Plymouth Historical Society
Founded: Settlement in Plymouth began around 1794. It was then formed from the town of Norwich in 1806. Plymouth was known for many years as Frankville, so called because of the early French settlers there.
Hamlets within the town: Kirk, Heady’s Corners, Plymouth Reservoir, Sherburne Four Corners, South Plymouth and Stewart Corners.
Current population: 1,804 (2010 U.S. Census)
Notable people: George E. Cook (1865-1930) was an impressionist artist who traveled across America and Europe painting and selling his art in many galleries, most works being oil on canvas. Adelaine Cook, George’s sister, sung opera in America and Europe as well. The two siblings resided in Thornbrook Hall, on Country Club Road in Plymouth.
Interesting facts: There was a plank road from Norwich to South Otselic built in 1835 and discontinued in 1870. There was an armory in the village near where the school now stands. This contained one cannon. At one time, Plymouth had a select school taught by A. B. Stewart, father of Miss Marcia Stewart. There were two stores, two blacksmith shops, a large tannery, a cooper shop, an egg packing business and a place where coffins were made in a shop across from Lower Cemetery. There was a dam in the creek and a waterwheel to turn machinery to make coffins. Also, a wool carding and cloth dressing business from 1805-1810. Col. Walker of Utica owned a large tract of land of which Plymouth was a part. He was an Englishman and was captain of the 1st New York Regiment in the War of 1812.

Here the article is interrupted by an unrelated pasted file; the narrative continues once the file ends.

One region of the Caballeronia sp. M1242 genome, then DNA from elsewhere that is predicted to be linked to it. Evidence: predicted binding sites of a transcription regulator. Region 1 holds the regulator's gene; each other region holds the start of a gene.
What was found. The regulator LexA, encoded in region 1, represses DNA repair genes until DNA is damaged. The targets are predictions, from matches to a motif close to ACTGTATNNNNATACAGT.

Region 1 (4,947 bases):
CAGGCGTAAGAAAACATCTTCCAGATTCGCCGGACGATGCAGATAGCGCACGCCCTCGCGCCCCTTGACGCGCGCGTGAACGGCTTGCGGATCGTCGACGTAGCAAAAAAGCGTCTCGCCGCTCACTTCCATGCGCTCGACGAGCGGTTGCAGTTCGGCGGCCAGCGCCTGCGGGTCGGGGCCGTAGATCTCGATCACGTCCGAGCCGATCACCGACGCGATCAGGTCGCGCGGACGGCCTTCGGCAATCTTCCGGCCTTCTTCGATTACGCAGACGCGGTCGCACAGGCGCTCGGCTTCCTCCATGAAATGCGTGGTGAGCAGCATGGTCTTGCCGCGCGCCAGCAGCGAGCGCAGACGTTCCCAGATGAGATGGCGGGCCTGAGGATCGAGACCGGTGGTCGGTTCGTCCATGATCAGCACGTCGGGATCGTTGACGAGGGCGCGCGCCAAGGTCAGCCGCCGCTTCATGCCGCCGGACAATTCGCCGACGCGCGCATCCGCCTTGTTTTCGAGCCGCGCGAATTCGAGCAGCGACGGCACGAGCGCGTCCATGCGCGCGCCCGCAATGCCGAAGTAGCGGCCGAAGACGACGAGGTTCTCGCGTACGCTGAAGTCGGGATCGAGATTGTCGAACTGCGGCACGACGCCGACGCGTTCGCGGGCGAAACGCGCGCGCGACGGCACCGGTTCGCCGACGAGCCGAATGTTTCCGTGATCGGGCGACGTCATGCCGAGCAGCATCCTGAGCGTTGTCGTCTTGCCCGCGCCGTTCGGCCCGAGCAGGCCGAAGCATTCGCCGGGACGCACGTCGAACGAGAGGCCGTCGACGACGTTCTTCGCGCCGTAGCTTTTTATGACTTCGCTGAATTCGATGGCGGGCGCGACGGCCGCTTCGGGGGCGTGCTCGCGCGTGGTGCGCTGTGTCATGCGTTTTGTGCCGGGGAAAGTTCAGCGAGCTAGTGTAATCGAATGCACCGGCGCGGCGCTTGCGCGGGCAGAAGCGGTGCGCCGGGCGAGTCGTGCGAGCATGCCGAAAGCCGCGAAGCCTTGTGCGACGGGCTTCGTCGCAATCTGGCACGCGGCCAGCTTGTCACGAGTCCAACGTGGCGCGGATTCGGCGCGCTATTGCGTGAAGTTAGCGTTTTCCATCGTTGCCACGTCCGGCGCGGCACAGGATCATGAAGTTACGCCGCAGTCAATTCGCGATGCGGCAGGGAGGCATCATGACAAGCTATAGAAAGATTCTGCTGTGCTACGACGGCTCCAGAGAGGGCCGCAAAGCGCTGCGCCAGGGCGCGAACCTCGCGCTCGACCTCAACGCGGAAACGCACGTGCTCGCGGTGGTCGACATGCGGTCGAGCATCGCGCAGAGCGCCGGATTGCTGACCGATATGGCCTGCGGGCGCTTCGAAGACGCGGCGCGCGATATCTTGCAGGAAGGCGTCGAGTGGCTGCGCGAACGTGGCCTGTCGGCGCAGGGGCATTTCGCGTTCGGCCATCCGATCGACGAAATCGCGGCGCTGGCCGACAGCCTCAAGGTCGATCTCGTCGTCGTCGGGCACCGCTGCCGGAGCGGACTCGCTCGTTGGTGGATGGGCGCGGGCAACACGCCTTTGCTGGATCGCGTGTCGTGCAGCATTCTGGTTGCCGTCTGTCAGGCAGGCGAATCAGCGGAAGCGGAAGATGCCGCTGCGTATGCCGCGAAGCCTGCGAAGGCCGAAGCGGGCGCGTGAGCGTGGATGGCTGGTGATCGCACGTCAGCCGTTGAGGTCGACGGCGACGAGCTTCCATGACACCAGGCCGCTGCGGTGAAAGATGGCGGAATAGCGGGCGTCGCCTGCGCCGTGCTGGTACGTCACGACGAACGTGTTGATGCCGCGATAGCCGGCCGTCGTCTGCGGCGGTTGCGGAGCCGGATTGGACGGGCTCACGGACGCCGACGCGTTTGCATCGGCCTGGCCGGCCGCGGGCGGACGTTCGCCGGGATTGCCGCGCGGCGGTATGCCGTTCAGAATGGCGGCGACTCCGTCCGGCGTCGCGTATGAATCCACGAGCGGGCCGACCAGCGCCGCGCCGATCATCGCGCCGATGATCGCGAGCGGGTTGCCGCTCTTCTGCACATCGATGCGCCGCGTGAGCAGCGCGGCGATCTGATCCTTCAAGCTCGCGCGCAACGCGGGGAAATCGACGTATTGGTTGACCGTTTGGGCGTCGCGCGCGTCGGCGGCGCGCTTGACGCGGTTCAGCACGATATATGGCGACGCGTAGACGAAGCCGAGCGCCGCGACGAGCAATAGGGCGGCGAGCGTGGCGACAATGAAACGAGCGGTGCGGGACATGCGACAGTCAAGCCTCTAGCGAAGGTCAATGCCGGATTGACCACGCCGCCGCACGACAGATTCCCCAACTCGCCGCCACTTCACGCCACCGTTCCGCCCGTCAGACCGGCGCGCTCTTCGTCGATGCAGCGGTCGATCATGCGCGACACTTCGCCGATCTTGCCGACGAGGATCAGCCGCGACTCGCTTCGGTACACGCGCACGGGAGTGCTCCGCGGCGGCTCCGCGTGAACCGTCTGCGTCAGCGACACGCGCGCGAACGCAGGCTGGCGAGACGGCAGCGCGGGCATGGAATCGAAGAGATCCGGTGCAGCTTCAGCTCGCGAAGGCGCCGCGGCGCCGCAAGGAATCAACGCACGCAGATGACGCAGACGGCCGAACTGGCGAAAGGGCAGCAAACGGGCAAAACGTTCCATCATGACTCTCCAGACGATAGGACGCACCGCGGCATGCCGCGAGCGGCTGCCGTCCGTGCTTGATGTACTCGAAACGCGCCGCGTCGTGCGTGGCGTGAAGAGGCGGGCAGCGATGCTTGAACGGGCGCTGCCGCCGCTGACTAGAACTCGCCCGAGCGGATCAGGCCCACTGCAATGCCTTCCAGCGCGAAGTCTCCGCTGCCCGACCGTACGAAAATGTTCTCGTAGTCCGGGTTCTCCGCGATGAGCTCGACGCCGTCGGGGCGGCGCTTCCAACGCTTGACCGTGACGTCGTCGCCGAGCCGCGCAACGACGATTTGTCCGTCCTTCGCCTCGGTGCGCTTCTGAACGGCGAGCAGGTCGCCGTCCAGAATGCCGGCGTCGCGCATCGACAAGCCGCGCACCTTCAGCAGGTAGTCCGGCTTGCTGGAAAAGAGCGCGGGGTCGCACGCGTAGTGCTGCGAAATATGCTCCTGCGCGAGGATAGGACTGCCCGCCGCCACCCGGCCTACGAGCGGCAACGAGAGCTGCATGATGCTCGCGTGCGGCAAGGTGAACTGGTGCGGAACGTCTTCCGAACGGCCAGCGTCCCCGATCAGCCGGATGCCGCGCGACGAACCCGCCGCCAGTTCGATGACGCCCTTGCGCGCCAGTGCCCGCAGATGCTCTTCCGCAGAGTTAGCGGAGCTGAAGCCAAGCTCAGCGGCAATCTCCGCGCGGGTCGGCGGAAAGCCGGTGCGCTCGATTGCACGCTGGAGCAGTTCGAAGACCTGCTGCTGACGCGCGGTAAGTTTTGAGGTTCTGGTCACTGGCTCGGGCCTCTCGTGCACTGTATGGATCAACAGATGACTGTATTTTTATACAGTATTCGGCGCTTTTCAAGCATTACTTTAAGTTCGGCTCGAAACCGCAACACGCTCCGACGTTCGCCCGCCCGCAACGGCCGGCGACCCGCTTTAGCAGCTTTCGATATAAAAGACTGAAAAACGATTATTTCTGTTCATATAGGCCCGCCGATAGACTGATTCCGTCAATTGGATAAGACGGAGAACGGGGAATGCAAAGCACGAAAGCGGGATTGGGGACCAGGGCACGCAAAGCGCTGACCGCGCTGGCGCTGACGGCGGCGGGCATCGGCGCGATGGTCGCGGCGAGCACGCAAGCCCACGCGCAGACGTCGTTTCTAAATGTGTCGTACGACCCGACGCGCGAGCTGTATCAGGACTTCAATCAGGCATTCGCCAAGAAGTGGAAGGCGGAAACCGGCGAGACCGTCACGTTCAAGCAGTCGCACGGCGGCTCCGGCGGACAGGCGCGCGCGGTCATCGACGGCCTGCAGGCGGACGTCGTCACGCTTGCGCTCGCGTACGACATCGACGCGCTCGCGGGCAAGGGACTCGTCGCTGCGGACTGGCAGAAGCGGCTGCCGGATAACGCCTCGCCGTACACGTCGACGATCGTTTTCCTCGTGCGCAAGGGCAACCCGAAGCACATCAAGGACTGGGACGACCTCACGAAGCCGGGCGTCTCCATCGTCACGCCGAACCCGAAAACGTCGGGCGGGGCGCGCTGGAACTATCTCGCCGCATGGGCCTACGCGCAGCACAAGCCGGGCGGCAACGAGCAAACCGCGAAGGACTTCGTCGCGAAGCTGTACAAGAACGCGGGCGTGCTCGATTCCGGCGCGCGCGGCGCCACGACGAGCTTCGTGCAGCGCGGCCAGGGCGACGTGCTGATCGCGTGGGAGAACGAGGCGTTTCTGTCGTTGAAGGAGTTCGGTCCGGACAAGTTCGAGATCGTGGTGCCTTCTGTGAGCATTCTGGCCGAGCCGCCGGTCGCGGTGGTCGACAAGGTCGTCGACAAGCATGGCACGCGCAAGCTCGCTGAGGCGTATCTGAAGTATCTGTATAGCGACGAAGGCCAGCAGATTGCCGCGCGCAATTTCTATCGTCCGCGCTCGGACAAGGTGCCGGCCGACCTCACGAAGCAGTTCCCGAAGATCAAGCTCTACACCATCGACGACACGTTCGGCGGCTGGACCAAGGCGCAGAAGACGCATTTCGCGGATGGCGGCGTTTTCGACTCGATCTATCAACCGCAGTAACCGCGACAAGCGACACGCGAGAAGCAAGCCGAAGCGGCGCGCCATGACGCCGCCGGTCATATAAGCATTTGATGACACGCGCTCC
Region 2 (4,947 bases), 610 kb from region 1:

Industry past: There were five different cheese factories, one in Plymouth village which took care of the milk from 800 cows, one at Kirk (300 cows), one in South Plymouth (300 cows), one on South Hill (250 cows) and one at Heady’s Corners (300 cows).
Industry present: Agriculture continues to influence the economy of Plymouth.